The Later Seasons – Florida’s Style Evolution

In the show’s early seasons, Florida exclusively wore orange dresses. But in later years, Rolle and Ballard began branching out Florida’s wardrobe.

Mixing in New Colors and Patterns

They incorporated more varied colors like red, blue, and chartreuse. Florida also began wearing two-toned dresses and printed blouses. However, orange remained her staple.

Trying New Silhouettes and Details

Florida’s hemlines rose slightly, following late-70s fashions. Her dresses began featuring flared sleeves, ruffles, and lace accents. While her style evolved, the looks remained classy and professional.

Reflecting Florida’s Changing Storylines

As Florida grew beyond her initial domestic role, becoming an office worker and activist, her wardrobe grew beyond house dresses. Her evolving clothes paralleled her character’s changing life.

However, most fans still remember Florida Evans as the loving mother figure in her bright orange outfits. That iconic orange dress defined Esther Rolle’s character for generations of Good Times viewers.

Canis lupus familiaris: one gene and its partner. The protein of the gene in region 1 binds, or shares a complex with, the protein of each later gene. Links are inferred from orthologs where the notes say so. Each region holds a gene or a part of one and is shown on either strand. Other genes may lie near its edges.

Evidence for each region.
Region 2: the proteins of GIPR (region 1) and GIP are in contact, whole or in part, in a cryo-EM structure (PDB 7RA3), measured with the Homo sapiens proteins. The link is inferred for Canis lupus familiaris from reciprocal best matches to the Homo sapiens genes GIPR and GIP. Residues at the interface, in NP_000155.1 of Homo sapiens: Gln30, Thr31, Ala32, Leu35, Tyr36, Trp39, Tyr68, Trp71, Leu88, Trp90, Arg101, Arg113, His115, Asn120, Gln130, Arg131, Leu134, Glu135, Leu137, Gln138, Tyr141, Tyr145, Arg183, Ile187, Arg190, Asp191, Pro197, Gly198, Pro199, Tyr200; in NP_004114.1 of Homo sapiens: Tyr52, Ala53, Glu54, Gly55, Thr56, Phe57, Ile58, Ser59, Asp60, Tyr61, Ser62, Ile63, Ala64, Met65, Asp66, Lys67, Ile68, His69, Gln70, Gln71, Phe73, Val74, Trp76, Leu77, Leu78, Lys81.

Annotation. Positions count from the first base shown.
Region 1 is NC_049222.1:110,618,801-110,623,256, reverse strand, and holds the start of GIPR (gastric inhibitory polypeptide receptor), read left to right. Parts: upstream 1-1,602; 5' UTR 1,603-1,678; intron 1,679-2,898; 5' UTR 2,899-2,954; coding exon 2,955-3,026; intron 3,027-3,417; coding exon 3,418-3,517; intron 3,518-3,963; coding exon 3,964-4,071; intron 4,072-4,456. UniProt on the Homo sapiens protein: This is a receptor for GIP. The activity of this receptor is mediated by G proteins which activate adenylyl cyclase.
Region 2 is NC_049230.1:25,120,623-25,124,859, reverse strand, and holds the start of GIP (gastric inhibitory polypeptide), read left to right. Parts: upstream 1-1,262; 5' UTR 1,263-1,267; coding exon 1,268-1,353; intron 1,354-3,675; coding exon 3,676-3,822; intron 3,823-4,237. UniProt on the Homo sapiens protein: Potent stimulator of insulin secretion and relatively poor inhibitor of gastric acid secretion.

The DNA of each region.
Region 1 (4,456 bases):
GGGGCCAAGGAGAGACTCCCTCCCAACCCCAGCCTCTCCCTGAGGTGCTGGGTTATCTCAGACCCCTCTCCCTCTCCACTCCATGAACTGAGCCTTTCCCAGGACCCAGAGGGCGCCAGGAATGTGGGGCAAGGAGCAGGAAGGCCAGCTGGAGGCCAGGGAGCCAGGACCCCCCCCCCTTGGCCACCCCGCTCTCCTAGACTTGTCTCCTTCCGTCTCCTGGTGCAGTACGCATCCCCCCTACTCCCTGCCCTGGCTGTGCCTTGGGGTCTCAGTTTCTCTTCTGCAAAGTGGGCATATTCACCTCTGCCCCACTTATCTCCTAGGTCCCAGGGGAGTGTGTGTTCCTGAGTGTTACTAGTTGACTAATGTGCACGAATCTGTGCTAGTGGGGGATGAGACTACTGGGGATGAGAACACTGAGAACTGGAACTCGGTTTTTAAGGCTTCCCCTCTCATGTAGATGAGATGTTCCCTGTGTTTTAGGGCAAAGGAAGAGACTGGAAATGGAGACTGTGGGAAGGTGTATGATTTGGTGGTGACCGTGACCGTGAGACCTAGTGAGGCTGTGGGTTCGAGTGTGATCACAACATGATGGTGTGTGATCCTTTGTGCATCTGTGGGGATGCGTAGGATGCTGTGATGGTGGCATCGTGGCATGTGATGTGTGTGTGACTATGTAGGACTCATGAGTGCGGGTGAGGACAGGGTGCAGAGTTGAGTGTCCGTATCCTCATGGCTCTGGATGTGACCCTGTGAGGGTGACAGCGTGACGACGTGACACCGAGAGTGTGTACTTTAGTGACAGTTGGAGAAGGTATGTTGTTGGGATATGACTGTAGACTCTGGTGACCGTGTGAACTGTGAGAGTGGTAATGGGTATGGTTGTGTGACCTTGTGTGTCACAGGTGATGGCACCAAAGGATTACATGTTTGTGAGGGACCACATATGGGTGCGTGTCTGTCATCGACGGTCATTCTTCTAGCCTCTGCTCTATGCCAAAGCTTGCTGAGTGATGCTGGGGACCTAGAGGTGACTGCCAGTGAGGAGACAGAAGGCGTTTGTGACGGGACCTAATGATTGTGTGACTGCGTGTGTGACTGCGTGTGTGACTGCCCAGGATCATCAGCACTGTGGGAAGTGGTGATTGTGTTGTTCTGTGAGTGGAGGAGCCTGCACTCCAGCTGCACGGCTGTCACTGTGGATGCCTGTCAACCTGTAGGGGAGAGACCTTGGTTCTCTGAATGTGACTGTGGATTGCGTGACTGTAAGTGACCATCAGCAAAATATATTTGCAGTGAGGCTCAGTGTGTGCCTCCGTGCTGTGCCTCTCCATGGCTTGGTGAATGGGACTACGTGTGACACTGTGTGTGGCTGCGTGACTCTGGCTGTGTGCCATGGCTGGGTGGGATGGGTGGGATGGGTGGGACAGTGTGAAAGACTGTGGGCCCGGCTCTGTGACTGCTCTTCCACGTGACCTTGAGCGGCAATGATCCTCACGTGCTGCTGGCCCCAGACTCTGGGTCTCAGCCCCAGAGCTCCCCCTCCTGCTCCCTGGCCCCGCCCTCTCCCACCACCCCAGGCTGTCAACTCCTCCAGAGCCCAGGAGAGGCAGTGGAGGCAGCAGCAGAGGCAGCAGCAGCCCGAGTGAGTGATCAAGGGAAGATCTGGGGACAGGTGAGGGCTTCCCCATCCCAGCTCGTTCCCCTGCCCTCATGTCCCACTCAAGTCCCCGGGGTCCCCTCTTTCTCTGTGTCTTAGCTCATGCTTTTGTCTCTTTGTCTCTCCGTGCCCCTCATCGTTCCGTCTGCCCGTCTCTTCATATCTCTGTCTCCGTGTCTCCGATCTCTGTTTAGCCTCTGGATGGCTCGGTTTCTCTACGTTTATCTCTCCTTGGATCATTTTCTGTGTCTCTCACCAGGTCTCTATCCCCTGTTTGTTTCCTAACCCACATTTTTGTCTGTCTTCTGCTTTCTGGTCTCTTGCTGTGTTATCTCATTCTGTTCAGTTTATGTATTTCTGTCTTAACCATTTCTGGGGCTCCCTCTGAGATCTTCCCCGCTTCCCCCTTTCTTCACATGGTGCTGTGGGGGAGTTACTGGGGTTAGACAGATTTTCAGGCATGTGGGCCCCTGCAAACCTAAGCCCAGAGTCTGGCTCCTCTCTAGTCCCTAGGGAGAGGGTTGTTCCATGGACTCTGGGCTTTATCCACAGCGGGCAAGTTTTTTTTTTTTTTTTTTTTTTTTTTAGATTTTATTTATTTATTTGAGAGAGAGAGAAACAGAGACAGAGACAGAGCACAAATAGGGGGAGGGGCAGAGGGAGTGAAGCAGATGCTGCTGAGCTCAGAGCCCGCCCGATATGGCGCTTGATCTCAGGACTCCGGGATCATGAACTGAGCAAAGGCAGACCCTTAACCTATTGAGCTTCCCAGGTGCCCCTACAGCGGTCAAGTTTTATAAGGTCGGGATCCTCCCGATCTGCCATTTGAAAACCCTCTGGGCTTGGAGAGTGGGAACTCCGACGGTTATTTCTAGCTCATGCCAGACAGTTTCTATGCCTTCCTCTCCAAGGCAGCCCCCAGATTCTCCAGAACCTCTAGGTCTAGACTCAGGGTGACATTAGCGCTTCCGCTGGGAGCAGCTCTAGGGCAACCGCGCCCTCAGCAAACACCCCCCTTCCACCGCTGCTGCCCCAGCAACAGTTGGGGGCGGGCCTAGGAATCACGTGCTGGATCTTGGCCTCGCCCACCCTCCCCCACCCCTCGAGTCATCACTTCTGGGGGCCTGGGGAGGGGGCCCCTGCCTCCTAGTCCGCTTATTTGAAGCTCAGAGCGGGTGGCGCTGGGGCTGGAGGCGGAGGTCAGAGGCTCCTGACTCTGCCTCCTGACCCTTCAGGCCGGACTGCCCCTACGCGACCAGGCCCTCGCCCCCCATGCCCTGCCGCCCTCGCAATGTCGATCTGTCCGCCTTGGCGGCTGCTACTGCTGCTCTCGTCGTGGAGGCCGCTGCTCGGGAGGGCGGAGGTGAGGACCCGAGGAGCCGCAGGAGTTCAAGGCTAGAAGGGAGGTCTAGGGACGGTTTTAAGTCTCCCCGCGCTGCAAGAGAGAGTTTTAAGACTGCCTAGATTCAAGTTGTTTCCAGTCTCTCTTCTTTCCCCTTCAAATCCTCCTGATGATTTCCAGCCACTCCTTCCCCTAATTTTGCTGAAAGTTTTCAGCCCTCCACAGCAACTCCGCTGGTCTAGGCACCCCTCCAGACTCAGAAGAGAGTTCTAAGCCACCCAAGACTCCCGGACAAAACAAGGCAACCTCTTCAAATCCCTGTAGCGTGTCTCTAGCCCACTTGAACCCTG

Why Rolle Left Good Times

Though Florida Evans and her orange dresses charmed audiences, Rolle was unhappy with her character’s development. She disagreed with creative choices made in later seasons.

J.J.’s Emerging Role

Rolle felt the show shifted too much focus onto J.J Evans, Florida’s son played by Jimmie Walker. His buffoonish antics and catchphrase “Dy-no-mite!” made J.J. a breakout character. But Rolle felt a family sitcom should revolve around the family matriarch, not a comic relief character.

Lack of Serious Storylines

Rolle wanted to portray the serious realities facing Black families in the 1970s. While she appreciated lighthearted moments, she thought the show relied too heavily on broad comedy rather than substantive plots.

Departure After Season 4

Due to creative differences with showrunners, Rolle left Good Times after season 4. However, she later returned for the final season in a reduced role.


Esther Rolle’s bold costume choice made Florida Evans an iconic TV mother. Her orange outfits symbolized Florida’s inner strength, hope, and vibrant personality. Rolle used color purposefully to create an indelible character who defined Good Times. The orange dresses became a visual emblem of Rolle’s nuanced, powerful performance.